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I think it works because, in spite of how stupid it is, they do a halfway decent job of setting up that its something he was specifically told not to do. They imply that it has ramifications (which of course it never did, but whatever). His father beats into his head "You shall not interfere with human history," and then he does. He does it literally and in the dumbest way possible, but I think at that point it doesn't matter what he did because he's going against what Jor-El was trying to teach him. That's the point. Is it a deus ex machina? Yes. But at least they had the good sense to turn it into a character moment, which kind of takes away from how stupid it is.


As far as it having ramifications -- it may actually have at one point, we may never know. Back when it was originally the ending to SUPERMAN II, they may very well could have addressed it somehow in a Donner/Mankiewicz SUPERMAN III. Had Donner been allowed to go back and finish work on SUPERMAN II, he may have addressed it in there somehow. Unfortunately, we don't know.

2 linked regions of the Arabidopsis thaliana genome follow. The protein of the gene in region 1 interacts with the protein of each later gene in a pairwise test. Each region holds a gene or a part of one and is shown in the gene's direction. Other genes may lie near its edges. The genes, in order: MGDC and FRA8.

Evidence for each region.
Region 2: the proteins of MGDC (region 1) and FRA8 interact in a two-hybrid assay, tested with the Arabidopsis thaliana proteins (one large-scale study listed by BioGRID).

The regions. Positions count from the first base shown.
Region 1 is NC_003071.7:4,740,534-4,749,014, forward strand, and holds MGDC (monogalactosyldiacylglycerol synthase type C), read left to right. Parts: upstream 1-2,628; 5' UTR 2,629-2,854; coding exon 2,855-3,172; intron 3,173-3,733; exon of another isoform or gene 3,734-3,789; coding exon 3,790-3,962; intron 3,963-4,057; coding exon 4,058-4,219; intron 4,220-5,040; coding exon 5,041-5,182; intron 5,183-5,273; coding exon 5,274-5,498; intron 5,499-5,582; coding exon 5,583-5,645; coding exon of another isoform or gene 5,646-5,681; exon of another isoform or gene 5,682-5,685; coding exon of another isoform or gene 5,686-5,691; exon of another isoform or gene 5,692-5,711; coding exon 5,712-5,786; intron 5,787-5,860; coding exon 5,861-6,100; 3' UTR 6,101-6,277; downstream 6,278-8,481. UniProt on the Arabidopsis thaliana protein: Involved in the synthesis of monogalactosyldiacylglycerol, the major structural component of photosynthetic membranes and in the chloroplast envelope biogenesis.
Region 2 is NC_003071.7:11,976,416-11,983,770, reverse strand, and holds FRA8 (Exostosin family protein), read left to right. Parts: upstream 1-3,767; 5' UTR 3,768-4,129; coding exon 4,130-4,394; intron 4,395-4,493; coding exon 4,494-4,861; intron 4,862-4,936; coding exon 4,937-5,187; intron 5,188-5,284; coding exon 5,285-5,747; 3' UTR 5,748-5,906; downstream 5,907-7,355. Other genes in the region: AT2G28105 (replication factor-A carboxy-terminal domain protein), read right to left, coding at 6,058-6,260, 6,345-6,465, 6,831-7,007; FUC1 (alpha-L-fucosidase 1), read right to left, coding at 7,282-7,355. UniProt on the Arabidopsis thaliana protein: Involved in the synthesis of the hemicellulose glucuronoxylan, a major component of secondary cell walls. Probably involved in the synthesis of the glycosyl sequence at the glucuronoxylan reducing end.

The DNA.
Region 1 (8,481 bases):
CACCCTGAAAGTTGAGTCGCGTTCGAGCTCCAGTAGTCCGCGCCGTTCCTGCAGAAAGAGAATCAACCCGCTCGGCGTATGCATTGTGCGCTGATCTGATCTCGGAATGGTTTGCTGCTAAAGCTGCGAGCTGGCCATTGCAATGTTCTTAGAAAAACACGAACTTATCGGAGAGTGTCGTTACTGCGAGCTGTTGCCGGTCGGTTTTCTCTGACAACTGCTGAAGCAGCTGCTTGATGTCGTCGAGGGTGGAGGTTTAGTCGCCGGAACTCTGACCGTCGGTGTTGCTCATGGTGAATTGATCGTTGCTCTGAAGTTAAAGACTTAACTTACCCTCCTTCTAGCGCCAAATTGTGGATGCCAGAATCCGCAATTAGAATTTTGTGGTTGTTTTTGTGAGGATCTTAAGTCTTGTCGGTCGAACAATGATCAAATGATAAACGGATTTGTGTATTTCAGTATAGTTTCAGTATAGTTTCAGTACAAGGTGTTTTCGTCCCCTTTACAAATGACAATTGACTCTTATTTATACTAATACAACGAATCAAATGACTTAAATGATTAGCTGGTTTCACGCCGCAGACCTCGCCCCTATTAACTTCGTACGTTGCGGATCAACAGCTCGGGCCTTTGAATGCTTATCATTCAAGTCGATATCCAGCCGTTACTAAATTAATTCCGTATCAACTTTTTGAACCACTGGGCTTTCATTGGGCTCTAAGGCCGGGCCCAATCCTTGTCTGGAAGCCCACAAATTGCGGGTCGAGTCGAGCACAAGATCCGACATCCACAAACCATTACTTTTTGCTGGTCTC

I also think that it helps that the movie leading up to that point is *so* strong. If the two hours prior to that point wasn't as good as it is, I think that ending would have been enough to kill it.
 

Kevin EK

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I hear you about the "Turning Back the World" issues from the end of Superman The Movie. I chalk it up to the same thing Spielberg said to Peter Benchley about the end of Jaws - "If I have had them for 2 hours, I can do whatever I want in the last few minutes, and they'll believe it." (Of course, this rule got broken by Shyamalan when he overplayed this hand a bit...) I didn't mind it for the end of the movie. It was an emotional solution to the death of a major character and I was willing to take the leap to get there.


Superman IV, on the other hand, is just a mess. And that move of grabbing the entire moon is just part of the fight with, er, Nuclear Man. It's just so painful to think about that movie...
 

Jon Hertzberg